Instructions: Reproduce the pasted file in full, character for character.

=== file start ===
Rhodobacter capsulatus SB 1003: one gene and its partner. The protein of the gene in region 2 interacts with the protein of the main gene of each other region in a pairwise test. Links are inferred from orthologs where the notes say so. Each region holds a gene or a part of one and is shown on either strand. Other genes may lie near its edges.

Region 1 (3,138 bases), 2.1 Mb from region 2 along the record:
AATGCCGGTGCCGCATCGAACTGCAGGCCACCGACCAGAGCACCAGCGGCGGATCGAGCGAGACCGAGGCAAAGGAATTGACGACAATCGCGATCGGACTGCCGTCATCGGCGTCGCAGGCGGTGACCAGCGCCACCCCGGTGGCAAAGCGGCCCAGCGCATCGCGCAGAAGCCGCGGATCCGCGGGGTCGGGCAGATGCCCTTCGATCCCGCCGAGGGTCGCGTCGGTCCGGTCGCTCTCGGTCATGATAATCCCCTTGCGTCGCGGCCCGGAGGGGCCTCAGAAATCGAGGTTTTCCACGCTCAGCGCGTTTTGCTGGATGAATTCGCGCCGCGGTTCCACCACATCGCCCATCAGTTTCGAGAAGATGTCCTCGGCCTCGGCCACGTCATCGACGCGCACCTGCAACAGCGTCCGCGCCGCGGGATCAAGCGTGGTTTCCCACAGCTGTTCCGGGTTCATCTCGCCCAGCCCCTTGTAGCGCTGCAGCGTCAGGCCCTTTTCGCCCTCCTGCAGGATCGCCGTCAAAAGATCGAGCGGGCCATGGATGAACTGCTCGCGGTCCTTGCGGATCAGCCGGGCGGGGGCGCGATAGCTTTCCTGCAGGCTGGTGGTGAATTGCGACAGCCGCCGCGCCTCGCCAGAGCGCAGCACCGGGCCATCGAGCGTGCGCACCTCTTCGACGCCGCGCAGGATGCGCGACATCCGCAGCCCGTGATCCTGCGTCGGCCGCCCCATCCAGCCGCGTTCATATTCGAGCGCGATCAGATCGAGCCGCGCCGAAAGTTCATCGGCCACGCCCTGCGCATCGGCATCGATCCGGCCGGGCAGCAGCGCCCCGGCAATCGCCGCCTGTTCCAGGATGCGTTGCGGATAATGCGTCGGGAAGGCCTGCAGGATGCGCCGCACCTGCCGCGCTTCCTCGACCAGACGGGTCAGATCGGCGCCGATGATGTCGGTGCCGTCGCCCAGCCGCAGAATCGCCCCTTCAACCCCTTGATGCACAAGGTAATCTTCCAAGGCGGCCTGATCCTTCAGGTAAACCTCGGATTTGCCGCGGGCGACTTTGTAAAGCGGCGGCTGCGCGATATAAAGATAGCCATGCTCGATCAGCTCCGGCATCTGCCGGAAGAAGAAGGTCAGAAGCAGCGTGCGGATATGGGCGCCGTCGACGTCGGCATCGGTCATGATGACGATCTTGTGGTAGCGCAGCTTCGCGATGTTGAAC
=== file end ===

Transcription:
Rhodobacter capsulatus SB 1003: one gene and its partner. The protein of the gene in region 2 interacts with the protein of the main gene of each other region in a pairwise test. Links are inferred from orthologs where the notes say so. Each region holds a gene or a part of one and is shown on either strand. Other genes may lie near its edges.

Region 1 (3,138 bases), 2.1 Mb from region 2 along the record:
AATGCCGGTGCCGCATCGAACTGCAGGCCACCGACCAGAGCACCAGCGGCGGATCGAGCGAGACCGAGGCAAAGGAATTGACGACAATCGCGATCGGACTGCCGTCATCGGCGTCGCAGGCGGTGACCAGCGCCACCCCGGTGGCAAAGCGGCCCAGCGCATCGCGCAGAAGCCGCGGATCCGCGGGGTCGGGCAGATGCCCTTCGATCCCGCCGAGGGTCGCGTCGGTCCGGTCGCTCTCGGTCATGATAATCCCCTTGCGTCGCGGCCCGGAGGGGCCTCAGAAATCGAGGTTTTCCACGCTCAGCGCGTTTTGCTGGATGAATTCGCGCCGCGGTTCCACCACATCGCCCATCAGTTTCGAGAAGATGTCCTCGGCCTCGGCCACGTCATCGACGCGCACCTGCAACAGCGTCCGCGCCGCGGGATCAAGCGTGGTTTCCCACAGCTGTTCCGGGTTCATCTCGCCCAGCCCCTTGTAGCGCTGCAGCGTCAGGCCCTTTTCGCCCTCCTGCAGGATCGCCGTCAAAAGATCGAGCGGGCCATGGATGAACTGCTCGCGGTCCTTGCGGATCAGCCGGGCGGGGGCGCGATAGCTTTCCTGCAGGCTGGTGGTGAATTGCGACAGCCGCCGCGCCTCGCCAGAGCGCAGCACCGGGCCATCGAGCGTGCGCACCTCTTCGACGCCGCGCAGGATGCGCGACATCCGCAGCCCGTGATCCTGCGTCGGCCGCCCCATCCAGCCGCGTTCATATTCGAGCGCGATCAGATCGAGCCGCGCCGAAAGTTCATCGGCCACGCCCTGCGCATCGGCATCGATCCGGCCGGGCAGCAGCGCCCCGGCAATCGCCGCCTGTTCCAGGATGCGTTGCGGATAATGCGTCGGGAAGGCCTGCAGGATGCGCCGCACCTGCCGCGCTTCCTCGACCAGACGGGTCAGATCGGCGCCGATGATGTCGGTGCCGTCGCCCAGCCGCAGAATCGCCCCTTCAACCCCTTGATGCACAAGGTAATCTTCCAAGGCGGCCTGATCCTTCAGGTAAACCTCGGATTTGCCGCGGGCGACTTTGTAAAGCGGCGGCTGCGCGATATAAAGATAGCCATGCTCGATCAGCTCCGGCATCTGCCGGAAGAAGAAGGTCAGAAGCAGCGTGCGGATATGGGCGCCGTCGACGTCGGCATCGGTCATGATGACGATCTTGTGGTAGCGCAGCTTCGCGATGTTGAAC